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A Blu Med tent system has been erected at Grand Strand Regional Medical Center to screen and test patients for Covid 19, the coronavirus. Patients who are presenting symptoms of the virus will be screened and determined if testing is required. If the patient is tested for the virus, he or she is sent home from the tent to self isolate while the patient awaits the results from DHEC unless the symptoms require them to be admitted to the hospital. The average length of stay in the tent is expected to be about two hours, a hospital spokesperson said, and no one will be housed in the tent system. The tent system can hold up to 30 patients for screening and there property on the hospital grounds to expand and erect more tents. Photo by Janet Morgan/janet.morgan@myhorrynews.com

The state Department of Health and Environmental Control on Monday announced 103 new cases of COVID-19 in the state, bringing the number of patients in South Carolina to 298 cases in 34 counties.

Five new cases are from Horry County, bringing the local total up to 16 cases.

We recognize the hardships that are facing many South Carolinians as we continue to respond to this ongoing public health event,” said DHEC physician Dr. Brannon Traxler. “We encourage the public to focus on things that each of us can do to limit the spread of illness by washing your hands, covering your mouth when you cough, and practicing social distancing."

 So far, officials have reported five deaths in South Carolina connected to COVID-19.

“Everyone copes with stress differently, so please be thoughtful of how others are feeling during this time,” said Traxler. “It is also important for all of us, especially those of us who are most vulnerable to getting sick from the virus, to protect our mental and emotional health.”

S.C. Gov. Henry McMaster has recently prohibited dine-in service at bars and restaurants in the state through the end of the month, though he is allowing eateries to sell sealed containers of beer and wine to customers, who can pick up the beverages through curbside or "to-go" orders.

Additionally, the state's new income tax deadline is July 15.

The governor is also asking construction workers to donate any personal protective equipment they can spare such as respirator masks to healthcare personnel and state agencies in need.

McMaster has directed the S.C. Law Enforcement Division and other police agencies in the state to disperse crowds gathered on South Carolina beaches. People can still visit the beach, but are told to practice social distancing. Unless authorized or in their homes, individuals are instructed not to congregate in groups of three or more and follow an officer's order if asked to disperse. An offender could be charged with a misdemeanor.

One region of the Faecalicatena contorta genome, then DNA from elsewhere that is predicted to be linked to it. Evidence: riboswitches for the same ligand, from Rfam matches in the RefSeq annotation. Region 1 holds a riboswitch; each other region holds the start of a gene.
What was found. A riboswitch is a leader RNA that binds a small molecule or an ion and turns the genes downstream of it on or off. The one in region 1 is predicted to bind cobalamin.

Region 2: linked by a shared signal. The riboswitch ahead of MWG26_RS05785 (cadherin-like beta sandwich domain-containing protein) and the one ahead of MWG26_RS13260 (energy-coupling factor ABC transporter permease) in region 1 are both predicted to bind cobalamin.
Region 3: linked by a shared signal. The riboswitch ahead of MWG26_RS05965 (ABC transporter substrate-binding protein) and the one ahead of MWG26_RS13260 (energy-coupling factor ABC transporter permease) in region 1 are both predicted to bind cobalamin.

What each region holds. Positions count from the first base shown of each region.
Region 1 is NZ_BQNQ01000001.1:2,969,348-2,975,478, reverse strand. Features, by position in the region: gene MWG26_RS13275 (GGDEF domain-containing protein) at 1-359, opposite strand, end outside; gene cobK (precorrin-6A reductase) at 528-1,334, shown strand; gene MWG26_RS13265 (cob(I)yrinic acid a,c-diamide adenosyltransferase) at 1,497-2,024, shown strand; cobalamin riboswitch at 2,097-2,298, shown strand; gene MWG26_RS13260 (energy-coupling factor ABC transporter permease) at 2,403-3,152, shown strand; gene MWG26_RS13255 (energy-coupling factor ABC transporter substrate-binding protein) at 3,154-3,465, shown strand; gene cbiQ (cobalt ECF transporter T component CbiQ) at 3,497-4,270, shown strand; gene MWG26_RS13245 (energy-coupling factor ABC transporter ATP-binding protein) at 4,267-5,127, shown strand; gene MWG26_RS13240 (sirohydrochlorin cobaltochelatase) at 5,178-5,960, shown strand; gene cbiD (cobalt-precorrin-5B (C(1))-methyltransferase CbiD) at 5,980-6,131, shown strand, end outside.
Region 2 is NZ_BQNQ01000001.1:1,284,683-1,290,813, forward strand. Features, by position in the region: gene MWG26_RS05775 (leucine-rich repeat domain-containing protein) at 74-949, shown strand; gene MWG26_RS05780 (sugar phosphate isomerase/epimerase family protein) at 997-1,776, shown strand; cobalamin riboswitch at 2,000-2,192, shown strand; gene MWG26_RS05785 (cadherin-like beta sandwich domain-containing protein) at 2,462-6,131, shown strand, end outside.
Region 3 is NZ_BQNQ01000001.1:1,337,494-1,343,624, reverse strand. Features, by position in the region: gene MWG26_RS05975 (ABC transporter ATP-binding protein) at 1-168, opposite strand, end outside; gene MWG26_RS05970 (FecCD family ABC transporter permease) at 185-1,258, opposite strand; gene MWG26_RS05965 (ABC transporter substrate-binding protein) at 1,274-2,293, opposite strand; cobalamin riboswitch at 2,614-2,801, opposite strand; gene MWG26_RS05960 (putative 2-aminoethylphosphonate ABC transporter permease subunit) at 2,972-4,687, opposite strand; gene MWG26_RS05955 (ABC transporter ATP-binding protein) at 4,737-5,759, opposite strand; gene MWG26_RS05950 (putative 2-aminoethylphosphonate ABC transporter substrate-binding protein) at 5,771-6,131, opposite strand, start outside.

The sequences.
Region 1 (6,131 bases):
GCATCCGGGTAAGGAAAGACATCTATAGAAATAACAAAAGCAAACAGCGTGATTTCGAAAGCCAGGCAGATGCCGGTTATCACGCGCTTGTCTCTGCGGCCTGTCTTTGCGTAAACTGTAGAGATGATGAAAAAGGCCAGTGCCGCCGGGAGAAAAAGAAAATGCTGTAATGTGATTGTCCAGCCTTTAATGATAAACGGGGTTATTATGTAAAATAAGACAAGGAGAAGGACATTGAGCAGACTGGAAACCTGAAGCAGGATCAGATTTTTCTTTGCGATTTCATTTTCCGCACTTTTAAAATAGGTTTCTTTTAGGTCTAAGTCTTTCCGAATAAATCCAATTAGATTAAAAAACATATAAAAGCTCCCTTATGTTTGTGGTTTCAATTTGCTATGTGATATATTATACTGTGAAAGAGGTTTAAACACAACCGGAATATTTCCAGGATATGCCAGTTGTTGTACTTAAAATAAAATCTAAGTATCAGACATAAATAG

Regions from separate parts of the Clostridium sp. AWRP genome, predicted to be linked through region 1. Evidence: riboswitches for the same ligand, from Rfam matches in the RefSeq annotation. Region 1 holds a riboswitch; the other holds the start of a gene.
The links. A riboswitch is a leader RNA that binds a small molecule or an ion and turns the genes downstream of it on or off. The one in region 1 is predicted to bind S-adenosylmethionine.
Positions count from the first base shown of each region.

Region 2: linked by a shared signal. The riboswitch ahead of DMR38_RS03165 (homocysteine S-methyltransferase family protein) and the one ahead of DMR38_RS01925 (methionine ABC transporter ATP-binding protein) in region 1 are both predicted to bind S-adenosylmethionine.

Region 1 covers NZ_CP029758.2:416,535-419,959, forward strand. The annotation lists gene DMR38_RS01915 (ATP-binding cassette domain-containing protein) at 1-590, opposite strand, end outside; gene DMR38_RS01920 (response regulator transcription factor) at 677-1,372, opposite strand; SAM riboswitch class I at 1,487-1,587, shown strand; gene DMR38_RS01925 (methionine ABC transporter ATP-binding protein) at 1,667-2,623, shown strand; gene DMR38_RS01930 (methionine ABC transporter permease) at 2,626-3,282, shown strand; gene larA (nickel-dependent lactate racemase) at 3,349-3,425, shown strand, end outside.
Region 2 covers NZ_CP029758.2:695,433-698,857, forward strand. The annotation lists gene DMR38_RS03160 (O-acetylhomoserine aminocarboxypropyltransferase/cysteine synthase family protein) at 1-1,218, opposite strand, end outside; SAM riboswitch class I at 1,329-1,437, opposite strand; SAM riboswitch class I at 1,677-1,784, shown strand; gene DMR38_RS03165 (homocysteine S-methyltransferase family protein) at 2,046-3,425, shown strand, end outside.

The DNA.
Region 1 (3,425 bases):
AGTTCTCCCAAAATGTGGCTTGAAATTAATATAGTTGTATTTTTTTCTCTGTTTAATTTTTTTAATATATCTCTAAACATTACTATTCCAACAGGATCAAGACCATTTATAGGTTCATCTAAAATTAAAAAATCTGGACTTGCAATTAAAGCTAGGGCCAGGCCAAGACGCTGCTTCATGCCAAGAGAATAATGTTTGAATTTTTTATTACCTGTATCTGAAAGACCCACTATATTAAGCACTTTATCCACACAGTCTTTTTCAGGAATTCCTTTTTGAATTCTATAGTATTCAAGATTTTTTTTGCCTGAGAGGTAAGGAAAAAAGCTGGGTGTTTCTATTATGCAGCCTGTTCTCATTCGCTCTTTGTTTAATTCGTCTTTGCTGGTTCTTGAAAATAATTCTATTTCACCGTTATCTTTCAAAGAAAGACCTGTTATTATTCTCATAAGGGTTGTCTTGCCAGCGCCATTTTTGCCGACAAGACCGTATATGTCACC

The coronavirus pandemic has caused public facilities to close, schools and universities to move online, events to be cancelled and residents to stockpile supplies in preparation for long stretches indoors, following the Centers for Disease Control and Prevention’s recommendation to practice social distancing, avoid public gatherings of more than 10 people and restrict travel.

Bartenders, servers and other hourly workers have been hit hard as filings for unemployment have skyrocketed, and McMaster said during a press conference earlier this week that he would expedite the approval process for unemployment benefits.

Horry County Schools has started a program to deliver food to kids who used to get lunch at the cafeteria before the pandemic forced the district to send students home.

Hospitals have imposed stringent visitor restrictions, and McMaster said DHEC would temporarily suspend certificate of need requirements to allow hospitals to add more hospital beds without going through a long, arduous approval process.

The governor on Friday said non-essential state employees must work from home, and department heads are in charge of determining which employees must come into the office.

Most local governments have declared localized states of emergencies to make them eligible for federal dollars in the aftermath of the virus’ spread.

COVID-19 was first identified in Wuhan, China, in December, but China didn’t confirm its existence until January. The virus reached America in late January. The disease mainly targets the respiratory system, and while the virus can still hospitalize young people, older people with weaker immune systems are more susceptible and have a higher mortality rate.

CDC officials have said the virus has an average incubation period of five days. Some cases can last for several weeks. That means younger healthy people without severe symptoms can still transfer the virus to more susceptible populations who might require a hospital stay to survive.

DHEC encourages people to wash their hands frequently with soap and water, avoid touching their face and regularly clean high-use personal items. Also, individuals are asked to avoid contact with people who are sick, not share their personal items and clean frequently-touched surfaces. Those who are ill are asked to stay home from work, school and public events.


(1) comment


It would be nice if they would say where these cases are located.

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